Worship opens realm of the Spirit

By Sharon Sheridan
Posted Mar 12, 2013

Ana Hernández is a composer, arranger and performer of sacred music and a member of the Episcopal Church’s Standing Commission on Liturgy and Music.

[Diolog] Singer Ana Hernández was helping to provide music during a small Christmas-morning service at St. Stephen’s Episcopal Church in Richmond, Virginia, when one of the hymns made her weep. After the service, organist Dan Moriarty said, “You know what’s amazing? I push buttons on the organ, and water comes out of your eyes.”

“The water drops on the stone of the floor,” Hernández replied, “and the thought that comes into my head is: I wonder how many other tears have hit this floor?”

Moriarty looked at her and said, “Yeah.”

What started as a “goofy” exchange suddenly shifted “into something unbelievably important and huge and wondrous,” Hernández said. “The Spirit will turn on you like that, on a dime, in a second.”

For Hernandez, liturgy at its best inspires wonder – not only a sense of awe in experiencing the holy but also a sense of curiosity.

Author of “The Sacred Art of Chant,” Hernández is a composer, arranger and performer of sacred music and a member of the Episcopal Church’s Standing Commission on Liturgy and Music.

“I didn’t start out in the Episcopal Church, but I’ve been here since I was 17. …I fell in love with the liturgy, the music and the way it helped me access Spirit, the way it helped me access the things that I knew were important to me,” Hernández said. “I’m still figuring out what’s important to me, because I’m always curious … I’m always approaching life with that kind of, ‘Whoa! How does that work?’ or ‘How did she do that?’ It’s that curiosity, I think, that keeps me grateful for things I don’t have any clue about how to articulate.”

When we come to church, we bring our questions into a space with “something for every sense,” she said. “There’s [stained] glass to look at, and that causes wonder. There is sometimes … a really amazing sense of smell going on with incense, right? There’s the sense of taste and touch in the Eucharist.”

And we hear music and the words of the liturgy. “The flow of the words, the rhythm of the words themselves can cause wonder in people,” Hernández said. The prayer book can help you enter a sense of wonder “and enable you to form the questions that will guide your life.”

And while the words remain the same, our perspective on them changes week to week, she said. “You find different things in it because you are never really the same.”

“There is no one right way” to do liturgy, she added. “You go to church and we learn the drill from the book … but in that the Spirit is constantly working on us and the Spirit is working on our curiosity and our sense of wonder.”

For the Rev. Victor Thomas, “The most important part of worship is the showing up for it and knowing that it’s our responsibility and our role to give praise to God, that it’s not about us. …It’s really about showing up for God and, because of that, we’re showing up for one another.”

“But the wonder piece is important because when we show up for worship we have an experience with God,” said Thomas, rector of St. James’ Episcopal Church in Houston.

The liturgy helps people enter that experience in different ways, and different styles will be meaningful for different people. Each Sunday, St. James’ offers a Rite I Eucharist, a Rite II service with organ, choir and trumpet, and a noon contemporary worship service with a jazz influence.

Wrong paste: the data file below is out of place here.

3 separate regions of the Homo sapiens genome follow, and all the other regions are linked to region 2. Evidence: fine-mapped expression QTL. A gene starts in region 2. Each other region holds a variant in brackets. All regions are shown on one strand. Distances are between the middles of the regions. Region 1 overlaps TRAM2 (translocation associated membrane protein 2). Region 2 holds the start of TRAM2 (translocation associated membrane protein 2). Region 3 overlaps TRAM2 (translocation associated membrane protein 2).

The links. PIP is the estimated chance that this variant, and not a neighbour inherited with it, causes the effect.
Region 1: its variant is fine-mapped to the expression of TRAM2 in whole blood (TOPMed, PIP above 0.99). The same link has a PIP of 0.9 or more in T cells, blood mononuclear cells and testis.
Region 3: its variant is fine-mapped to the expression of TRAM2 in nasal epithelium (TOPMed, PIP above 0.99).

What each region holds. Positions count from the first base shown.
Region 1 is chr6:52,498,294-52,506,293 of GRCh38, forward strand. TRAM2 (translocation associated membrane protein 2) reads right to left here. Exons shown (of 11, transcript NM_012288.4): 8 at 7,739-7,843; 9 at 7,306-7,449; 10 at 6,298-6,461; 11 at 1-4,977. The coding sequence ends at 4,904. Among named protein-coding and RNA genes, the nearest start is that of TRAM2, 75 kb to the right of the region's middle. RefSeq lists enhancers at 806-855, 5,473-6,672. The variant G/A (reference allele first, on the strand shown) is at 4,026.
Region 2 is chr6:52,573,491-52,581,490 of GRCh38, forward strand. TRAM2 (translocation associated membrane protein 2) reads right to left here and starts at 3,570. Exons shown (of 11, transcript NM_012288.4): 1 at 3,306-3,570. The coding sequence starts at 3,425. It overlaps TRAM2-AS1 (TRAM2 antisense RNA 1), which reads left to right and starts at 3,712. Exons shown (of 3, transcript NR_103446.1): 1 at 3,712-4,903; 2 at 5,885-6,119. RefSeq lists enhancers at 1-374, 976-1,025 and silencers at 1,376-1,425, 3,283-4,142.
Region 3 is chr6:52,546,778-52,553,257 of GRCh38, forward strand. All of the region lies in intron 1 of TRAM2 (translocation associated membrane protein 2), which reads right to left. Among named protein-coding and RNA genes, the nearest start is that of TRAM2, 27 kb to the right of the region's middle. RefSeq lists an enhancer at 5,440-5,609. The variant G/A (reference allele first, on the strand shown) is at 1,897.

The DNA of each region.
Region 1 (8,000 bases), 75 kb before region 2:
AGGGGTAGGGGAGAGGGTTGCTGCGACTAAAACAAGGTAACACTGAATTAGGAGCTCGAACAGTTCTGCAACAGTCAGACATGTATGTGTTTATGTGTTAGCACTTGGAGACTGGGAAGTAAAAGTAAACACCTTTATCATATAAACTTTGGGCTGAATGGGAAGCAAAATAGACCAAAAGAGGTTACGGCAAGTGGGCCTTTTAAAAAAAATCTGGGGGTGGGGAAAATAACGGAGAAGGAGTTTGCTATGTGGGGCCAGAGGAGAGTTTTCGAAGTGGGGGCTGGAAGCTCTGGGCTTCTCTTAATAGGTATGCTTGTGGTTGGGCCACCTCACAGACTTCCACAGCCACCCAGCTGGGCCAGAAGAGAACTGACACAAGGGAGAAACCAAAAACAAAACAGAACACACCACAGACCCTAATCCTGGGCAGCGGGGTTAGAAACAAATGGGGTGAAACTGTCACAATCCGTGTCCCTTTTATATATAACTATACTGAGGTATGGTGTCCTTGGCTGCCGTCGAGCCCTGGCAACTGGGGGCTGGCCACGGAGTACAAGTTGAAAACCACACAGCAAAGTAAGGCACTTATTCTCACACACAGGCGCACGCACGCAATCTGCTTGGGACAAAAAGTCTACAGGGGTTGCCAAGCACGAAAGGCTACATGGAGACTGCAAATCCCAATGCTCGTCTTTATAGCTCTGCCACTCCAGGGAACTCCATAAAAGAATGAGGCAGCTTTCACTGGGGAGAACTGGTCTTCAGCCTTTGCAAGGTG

“There’s some people that, if we only had worship in the 12 o’clock form, would not be members of this parish,” Thomas said. “There’s something that takes place at each one of those services and each one of those genres that really speaks to these people’s souls.”

The music, he added, is “not there to entertain us. It’s there to bring us deeper and more profoundly into the presence of God. The same thing with preaching.”

And at the center of the worship is the Eucharist. “The Eucharist is all about mystery, and that really does feed us,” Thomas said. “It’s not like we’re trying to have all the answers … The sense of mystery with the Holy Communion, I think that adds to the wonder in worship.”

“We’ve got the best tradition in the world,” he concluded, “because there’s so much to it and there’s so much depth and weight and, really, if you do it with passion and very intentionally, I think it’s meaningful for so many people.”

— Sharon Sheridan is an ENS correspondent. This article first appeared in the March issue of the Episcopal Diocese of Texas publication Diolog. Hernandez’ music can be found at anahermusic.tumblr.com.

Comments (2)

  1. Doug Desper says:

    The Methodists taught the very staid Anglicans of the 18th century that when you give people their music that church renewal happens. Hymnody isn’t just the new creation from the ruminations of artists and experts with their spiritual journey and personality type serving as the measure. Hymnody belongs to the pews. It is the main vocal expression of those who don’t make it their life to study meter, meditate upon depths of nuances, and create new songs. The Episcopal Church needs to give the American people the opportunity to express their music – to unleash the pews with energetic singing with American cultural mainstays that are both sound theologically and expressively. How Great Thou Art, Great Is Thy Faithfulness, To God Be the Glory, Sweet Hour of Prayer, My Hope Is Built and others are already found in our supplements. When made available the roar of these songs from our pews are the clear indicator of what our next Hymnal revision should contain. Give the pews their opportunity for expression.

  2. Pr. Gretchen R. Naugle says:

    Wonderful article–and true for so many of us!

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